Egypt and Israel have Maintained Bilateral Relations
With Al Qaeda’s presence growing in the Sinai, Egypt and Israel have stepped up joint bilateral security cooperation to deal with the threat. Amidst the turmoil that has ensued throughout post-Mubarak Egypt, Al Qaeda (AQ) has established a stronghold in the Sinai from where jihadists routinely target Egypt and Israel. In turn, Egyptian and Israeli security forces have increased cooperation to address the Sinai’s security challenges, underscoring that the bilateral relationship remains intact. While in the longer term the direction of bilateral relations remains uncertain, in the near term Al Qaeda’s actions have strengthened security ties between Egypt and Israel. Al Qaeda’s actions in the Sinai and Levant have also served to enhance the likelihood that other governments in the region, such as Jordan and Turkey, will continue to cooperate with Israel on security-related issues.
An ‘Islamic Emirate’ between Egypt and Israel
Since Israel’s withdrawal from Egyptian territory in 1982, the Sinai has proven to be Egypt’s most ungovernable territory. The Mahahith Amn al-Dawla (MAD) — the highest internal security authority in Egypt — was responsible for ensuring law and order in the restive Sinai and cracking down on underground Islamist movements. Throughout Mubarak’s rule, the MAD prevented Islamist militants from successfully launching more than only a few attacks across the Egyptian-Israeli border. However, Mubarak’s fall led to the MAD’s dissolution, raising the question about the Egyptian government’s capacity to effectively combat militant jihadist forces.
A power vacuum subsequently formed in the Sinai, which criminal and terrorist organizations were quick to exploit. With the endorsement of Ayman al-Zawahiri, militants sabotaged Egypt’s pipeline transferring natural gas to Israel and Jordan 19 times over the past three years. Since the military removed Egypt’s Muslim Brotherhood from power during last year’s coup, attacks against the Egyptian military and police in the Sinai have been waged with greater frequency.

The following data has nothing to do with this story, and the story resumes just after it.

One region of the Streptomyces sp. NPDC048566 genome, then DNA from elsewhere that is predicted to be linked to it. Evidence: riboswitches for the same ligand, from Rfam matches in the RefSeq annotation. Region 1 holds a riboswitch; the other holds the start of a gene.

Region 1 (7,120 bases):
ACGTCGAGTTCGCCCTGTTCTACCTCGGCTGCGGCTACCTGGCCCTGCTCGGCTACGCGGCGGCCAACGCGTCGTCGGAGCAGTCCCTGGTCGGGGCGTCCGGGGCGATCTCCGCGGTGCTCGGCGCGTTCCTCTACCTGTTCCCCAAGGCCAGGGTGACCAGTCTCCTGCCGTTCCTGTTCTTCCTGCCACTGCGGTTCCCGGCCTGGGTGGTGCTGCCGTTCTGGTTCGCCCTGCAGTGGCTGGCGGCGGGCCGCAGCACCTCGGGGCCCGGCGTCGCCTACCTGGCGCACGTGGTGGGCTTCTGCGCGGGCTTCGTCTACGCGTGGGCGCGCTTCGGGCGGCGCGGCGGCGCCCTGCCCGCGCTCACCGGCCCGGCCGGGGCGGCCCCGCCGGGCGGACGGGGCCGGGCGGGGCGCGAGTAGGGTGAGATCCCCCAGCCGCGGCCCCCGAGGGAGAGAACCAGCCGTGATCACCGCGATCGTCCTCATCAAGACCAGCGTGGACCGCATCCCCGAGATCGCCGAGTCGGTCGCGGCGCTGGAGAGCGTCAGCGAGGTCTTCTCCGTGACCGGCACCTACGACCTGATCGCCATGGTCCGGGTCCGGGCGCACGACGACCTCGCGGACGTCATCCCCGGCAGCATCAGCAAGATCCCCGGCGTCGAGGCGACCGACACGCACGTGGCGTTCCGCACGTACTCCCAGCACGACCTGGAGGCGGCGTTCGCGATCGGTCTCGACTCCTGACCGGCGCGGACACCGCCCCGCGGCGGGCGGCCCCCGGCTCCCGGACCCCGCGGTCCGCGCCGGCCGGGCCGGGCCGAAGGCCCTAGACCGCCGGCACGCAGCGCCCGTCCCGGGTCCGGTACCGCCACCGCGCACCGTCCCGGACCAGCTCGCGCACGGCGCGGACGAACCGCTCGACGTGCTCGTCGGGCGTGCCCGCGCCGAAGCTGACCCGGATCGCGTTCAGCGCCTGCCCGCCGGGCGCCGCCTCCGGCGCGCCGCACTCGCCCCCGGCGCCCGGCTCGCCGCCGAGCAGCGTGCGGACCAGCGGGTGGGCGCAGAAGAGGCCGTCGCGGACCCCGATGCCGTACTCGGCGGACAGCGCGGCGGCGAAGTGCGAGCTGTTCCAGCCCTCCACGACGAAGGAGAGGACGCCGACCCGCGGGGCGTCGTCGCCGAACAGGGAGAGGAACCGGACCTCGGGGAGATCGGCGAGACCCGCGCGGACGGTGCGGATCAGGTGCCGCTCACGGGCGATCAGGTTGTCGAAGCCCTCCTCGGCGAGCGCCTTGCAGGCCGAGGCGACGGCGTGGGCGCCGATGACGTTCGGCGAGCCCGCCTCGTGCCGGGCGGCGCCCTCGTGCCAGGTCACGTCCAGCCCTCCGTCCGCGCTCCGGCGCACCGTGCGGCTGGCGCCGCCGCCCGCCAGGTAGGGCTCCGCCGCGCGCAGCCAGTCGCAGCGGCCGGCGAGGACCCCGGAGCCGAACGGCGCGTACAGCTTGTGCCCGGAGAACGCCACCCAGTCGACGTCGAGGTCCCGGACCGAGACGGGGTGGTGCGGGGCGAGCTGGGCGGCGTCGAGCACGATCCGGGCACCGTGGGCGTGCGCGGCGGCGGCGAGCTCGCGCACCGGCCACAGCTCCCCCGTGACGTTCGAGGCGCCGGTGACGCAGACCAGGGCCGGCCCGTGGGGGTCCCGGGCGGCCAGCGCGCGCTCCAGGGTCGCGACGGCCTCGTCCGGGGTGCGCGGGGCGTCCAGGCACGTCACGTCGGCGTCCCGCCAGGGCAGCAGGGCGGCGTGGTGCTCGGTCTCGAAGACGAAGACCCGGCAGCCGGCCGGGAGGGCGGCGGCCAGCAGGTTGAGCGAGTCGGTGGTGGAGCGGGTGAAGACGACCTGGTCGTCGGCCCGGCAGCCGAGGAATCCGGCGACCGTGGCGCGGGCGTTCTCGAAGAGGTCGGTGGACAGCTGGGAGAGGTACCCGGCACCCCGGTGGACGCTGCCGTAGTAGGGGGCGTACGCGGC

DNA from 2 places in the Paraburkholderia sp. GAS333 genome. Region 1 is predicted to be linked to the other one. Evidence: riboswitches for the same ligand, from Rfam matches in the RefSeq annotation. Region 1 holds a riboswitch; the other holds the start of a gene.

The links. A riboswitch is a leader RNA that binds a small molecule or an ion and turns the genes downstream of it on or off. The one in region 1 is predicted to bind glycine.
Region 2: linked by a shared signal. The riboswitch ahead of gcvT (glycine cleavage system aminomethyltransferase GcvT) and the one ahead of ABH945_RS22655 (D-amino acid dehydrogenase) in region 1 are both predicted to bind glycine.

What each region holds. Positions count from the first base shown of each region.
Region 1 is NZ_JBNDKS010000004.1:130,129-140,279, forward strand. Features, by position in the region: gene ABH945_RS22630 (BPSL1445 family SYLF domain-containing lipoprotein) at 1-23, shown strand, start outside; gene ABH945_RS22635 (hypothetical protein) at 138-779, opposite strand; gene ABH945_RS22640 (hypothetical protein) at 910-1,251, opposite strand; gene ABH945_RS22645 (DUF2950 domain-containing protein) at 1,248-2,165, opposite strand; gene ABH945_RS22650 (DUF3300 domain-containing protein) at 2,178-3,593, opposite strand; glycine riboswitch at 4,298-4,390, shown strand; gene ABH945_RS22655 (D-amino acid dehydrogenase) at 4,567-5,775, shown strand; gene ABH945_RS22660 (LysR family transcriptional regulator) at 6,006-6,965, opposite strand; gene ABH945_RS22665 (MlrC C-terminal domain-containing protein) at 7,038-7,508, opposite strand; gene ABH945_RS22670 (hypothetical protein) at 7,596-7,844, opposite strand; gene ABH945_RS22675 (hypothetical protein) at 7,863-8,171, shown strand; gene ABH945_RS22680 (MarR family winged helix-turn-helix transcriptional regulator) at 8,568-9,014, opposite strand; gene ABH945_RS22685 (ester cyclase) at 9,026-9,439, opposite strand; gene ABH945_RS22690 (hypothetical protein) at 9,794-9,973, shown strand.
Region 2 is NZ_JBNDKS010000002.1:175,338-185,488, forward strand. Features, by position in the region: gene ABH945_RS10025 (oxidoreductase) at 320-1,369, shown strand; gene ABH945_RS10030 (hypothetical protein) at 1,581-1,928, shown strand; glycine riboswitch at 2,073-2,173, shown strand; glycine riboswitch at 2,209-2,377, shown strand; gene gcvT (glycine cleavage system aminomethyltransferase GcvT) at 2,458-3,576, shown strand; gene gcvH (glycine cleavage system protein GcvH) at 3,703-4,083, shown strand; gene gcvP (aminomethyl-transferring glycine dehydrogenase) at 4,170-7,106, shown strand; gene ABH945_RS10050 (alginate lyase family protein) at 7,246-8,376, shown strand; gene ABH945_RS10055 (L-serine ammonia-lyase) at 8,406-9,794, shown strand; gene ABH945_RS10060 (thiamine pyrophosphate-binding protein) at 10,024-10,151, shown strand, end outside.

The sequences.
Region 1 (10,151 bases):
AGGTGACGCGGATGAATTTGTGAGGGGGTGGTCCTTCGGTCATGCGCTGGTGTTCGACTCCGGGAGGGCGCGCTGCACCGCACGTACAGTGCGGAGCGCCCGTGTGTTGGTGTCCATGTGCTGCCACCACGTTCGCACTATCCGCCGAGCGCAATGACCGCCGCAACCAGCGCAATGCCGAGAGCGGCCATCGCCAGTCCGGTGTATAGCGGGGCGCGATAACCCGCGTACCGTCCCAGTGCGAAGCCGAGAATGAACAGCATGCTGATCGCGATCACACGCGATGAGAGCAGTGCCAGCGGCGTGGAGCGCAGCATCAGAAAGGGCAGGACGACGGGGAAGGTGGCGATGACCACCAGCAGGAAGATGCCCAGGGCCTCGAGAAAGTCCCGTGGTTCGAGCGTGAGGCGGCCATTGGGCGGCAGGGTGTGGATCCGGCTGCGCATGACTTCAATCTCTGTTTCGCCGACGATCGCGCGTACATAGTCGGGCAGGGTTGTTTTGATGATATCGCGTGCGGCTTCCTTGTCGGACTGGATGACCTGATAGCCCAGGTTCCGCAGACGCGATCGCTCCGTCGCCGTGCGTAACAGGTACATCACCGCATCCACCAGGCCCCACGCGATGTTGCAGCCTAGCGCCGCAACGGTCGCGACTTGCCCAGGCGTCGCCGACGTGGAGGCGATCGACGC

The most influential Sinai-based AQ-linked group is Ansar Beit al-Maqdis — often referred to as Ansar al-Jerusalem (or “Defenders of Jerusalem”). Three other AQ-affiliate groups active in the Sinai include the Mujahideen Shura Council, Takfir wal-Hijra and Jaish al-Islam. Many of these groups include local Bedouin tribesmen and other Egyptian Salafists who previously belonged to al-Gama’a al-Islamiyya and Egyptian Islamic Jihad. Foreign jihadists – from Algeria, Central Asia, Libya, Morocco, Palestine, Russia, Saudi Arabia, Somalia, Sudan, Tunisia, and Yemen — have also joined their ranks, underscoring how the Sinai has become a hub for global jihadists.
While overthrowing Egypt’s military-backed secular government and installing a Salafist theocracy is the most frequently stated objective of AQ in Egypt, such militants intend to wage a two-front war that also targets Israel. Given the international mix of fighters — and their transnational agendas — the Sinai crisis is not only an issue of great concern to the Egyptian government, but to many of the region’s governments.
How Al Qaeda grew in the Sinai
Three domestic and regional developments have fueled AQ’s presence in the Sinai. First, the historically neglected Bedouin community’s standard of living prompted certain elements within the tribes to embrace jihadist currents in the Sinai. Some Bedouin tribal factions viewed AQ militants as a force that could effectively counter Egyptian security forces, pressuring the state to withdraw from the Sinai. In this sense, AQ has scored soft-power gains in the Sinai, playing off the legacy of the Egyptian state’s human rights abuses and economic neglect of the local tribes. Second, Libya’s civil war of 2011 resulted in loose arms caches spilling into jihadist hands in the Sinai and other volatile parts of Africa, most notably Mali. A year ago, Egyptian authorities announced the seizure of trucks containing 60 anti-tank missiles en route from Libya to the Sinai. The flow of loose Libyan arms across Africa and the Middle East has posed a growing challenge for many governments.
Third, Hamas’ rise to power in Gaza during 2006/2007 — and the group’s embrace of more pragmatic/democratic political strategies — alienated many hardline members and resulted in the more rigid and extremist currents leaving Hamas to join the ranks of AQ-linked Palestinian factions in Gaza. A number of these Gazan Salafists relocated to the Sinai, both due to Hamas-led crackdowns and strategic interests, from where they sought to wage violent jihad against Israel. Taken together, these three trends create a volatile mix of challenges for Egypt’s government to grapple with, at a time when its list of dilemmas seems to grow by the day. When combined with the political, economic, and socio-cultural issues at play, Egypt is at risk of becoming a failed state – something which seemed unthinkable just three years ago.